Lyme disease is a tick-borne illness primarily caused by a number of pathogenic genomospecies of the spirochete Borrelia burgdorferi sensu lato . B. burgdorferi sensu stricto is the sole cause of the disease in the United States. B. burgdorferi sensu stricto, B. afzelii, and B. garinii and a number of other genomospecies may cause disease in Europe and B. afzelii, and B. garinii have been identified in Asia. Lyme disease has a broad spectrum of clinical manifestations. The clinical manifestations vary, in part, due to differences in the infecting genomospecies.
The clinical manifestations of Lyme disease in children will be reviewed here. The clinical manifestations of Lyme disease in adults and the microbiology, epidemiology, treatment, and prevention of Lyme disease are discussed separately. (See "Epidemiology of Lyme disease" and "Clinical manifestations of Lyme disease in adults" and "Diagnosis of Lyme disease" and "Treatment of Lyme disease" and "Prevention of Lyme disease".)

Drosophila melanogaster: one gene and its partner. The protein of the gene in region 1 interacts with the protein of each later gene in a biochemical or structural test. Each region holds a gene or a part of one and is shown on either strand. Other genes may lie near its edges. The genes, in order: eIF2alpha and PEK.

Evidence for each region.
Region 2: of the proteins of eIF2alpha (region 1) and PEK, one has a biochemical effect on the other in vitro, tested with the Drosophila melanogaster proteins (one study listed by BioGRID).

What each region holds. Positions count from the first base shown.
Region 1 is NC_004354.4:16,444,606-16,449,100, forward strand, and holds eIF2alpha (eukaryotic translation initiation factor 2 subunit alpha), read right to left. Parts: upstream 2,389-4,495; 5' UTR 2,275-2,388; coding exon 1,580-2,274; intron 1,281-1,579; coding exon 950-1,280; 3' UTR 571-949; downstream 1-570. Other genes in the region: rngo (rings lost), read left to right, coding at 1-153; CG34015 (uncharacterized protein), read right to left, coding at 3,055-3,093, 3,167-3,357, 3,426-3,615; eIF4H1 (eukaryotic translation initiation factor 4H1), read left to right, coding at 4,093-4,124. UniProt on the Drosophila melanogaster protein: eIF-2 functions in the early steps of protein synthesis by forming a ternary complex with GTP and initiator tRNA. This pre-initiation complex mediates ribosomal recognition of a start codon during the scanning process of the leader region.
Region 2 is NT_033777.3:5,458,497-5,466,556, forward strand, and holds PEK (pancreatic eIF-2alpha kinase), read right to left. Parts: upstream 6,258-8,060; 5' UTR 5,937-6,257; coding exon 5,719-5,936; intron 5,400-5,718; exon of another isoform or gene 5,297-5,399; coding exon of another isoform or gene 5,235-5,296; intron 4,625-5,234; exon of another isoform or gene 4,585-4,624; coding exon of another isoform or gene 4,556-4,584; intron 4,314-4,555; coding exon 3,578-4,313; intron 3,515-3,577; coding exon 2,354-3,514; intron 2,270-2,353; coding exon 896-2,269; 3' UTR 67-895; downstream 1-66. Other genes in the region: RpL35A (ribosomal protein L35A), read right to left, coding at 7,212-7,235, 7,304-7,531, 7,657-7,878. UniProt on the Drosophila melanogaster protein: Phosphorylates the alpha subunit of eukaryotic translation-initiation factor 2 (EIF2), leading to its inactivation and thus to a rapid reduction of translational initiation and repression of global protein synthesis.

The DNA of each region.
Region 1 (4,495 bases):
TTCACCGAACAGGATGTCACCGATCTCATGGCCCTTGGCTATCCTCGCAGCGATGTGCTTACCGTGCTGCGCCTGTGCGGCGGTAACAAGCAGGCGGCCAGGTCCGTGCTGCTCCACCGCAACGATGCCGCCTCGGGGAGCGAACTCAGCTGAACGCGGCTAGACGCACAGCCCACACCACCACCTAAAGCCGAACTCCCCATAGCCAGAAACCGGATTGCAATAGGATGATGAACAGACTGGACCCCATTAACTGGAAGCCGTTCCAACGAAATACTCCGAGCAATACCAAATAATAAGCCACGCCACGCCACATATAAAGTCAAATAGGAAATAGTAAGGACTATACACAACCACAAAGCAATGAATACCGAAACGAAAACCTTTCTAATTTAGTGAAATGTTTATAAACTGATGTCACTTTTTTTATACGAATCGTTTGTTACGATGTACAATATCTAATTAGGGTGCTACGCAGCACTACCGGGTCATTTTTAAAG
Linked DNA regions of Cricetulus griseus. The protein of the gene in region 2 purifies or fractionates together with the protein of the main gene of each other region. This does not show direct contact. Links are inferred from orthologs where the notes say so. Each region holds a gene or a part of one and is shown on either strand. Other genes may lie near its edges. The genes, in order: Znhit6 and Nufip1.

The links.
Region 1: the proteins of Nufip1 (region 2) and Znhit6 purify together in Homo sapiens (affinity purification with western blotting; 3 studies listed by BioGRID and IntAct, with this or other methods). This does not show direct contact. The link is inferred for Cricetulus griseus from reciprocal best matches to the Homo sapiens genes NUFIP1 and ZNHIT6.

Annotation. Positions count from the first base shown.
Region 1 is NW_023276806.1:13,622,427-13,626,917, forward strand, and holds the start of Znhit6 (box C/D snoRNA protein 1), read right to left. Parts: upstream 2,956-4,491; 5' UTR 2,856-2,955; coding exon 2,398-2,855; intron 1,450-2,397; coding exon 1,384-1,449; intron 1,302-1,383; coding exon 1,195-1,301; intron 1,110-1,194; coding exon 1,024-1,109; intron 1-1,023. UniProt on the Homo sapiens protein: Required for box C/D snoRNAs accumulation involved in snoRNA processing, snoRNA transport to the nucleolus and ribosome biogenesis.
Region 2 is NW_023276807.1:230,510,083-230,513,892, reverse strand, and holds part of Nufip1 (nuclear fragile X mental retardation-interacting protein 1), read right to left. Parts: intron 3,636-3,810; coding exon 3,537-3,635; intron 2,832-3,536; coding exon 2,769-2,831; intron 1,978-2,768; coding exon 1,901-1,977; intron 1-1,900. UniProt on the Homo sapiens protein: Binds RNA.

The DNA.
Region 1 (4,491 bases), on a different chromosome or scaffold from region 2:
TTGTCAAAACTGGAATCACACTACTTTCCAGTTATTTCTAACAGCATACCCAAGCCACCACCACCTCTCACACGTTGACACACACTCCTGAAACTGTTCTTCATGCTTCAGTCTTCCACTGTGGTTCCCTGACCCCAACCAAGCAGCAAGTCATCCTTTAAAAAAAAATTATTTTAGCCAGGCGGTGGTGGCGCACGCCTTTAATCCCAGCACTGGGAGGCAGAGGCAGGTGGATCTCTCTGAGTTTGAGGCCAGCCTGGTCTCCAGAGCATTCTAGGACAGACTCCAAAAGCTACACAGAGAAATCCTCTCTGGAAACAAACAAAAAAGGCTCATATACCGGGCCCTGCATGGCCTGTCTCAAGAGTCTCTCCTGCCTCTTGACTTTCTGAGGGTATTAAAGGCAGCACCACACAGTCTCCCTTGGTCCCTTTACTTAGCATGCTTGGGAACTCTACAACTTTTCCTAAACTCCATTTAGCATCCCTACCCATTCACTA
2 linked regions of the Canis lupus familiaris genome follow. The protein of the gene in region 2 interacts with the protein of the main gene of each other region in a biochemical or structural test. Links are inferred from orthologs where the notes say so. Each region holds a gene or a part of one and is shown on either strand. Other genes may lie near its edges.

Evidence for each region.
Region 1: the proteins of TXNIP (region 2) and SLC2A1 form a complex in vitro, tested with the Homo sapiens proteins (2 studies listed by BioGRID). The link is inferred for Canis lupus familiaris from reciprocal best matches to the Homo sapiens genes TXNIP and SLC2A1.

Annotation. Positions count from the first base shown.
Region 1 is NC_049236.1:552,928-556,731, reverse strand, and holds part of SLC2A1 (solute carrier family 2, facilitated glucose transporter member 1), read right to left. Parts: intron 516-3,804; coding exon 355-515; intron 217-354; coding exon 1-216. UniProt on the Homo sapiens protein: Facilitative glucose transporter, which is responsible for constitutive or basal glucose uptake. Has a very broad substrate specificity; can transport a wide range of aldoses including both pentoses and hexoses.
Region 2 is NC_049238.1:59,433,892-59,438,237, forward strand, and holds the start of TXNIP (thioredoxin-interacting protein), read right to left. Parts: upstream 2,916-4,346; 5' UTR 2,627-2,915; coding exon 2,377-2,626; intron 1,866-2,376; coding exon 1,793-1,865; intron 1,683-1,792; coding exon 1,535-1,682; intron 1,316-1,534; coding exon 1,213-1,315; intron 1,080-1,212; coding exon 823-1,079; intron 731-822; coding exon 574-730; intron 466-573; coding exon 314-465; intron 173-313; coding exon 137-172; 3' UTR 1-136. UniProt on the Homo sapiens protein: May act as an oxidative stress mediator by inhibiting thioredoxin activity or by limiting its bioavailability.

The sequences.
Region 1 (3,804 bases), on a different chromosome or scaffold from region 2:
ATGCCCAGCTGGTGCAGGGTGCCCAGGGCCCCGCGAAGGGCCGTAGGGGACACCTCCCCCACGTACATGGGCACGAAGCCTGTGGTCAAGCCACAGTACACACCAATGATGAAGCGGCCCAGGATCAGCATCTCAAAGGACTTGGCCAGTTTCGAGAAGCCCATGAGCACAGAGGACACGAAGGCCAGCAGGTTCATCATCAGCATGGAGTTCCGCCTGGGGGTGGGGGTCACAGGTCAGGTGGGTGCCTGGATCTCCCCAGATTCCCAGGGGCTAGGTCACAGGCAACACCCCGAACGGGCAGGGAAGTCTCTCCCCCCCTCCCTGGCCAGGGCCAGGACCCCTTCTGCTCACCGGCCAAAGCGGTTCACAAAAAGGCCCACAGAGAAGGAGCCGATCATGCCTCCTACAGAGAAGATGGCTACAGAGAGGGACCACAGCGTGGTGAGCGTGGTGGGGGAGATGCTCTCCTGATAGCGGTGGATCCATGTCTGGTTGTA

The clinical manifestations of Lyme disease depend on the stage of the illness [2-4]:
- Early localized disease
- Early disseminated disease
- Late disease
The clinical manifestations of Lyme disease in children were described in a community-based prospective study of 201 Connecticut children with Lyme disease who were enrolled between April 1992 and November 1993 . The median age was seven years (range 1 to 21 years). The presenting manifestations were as follows: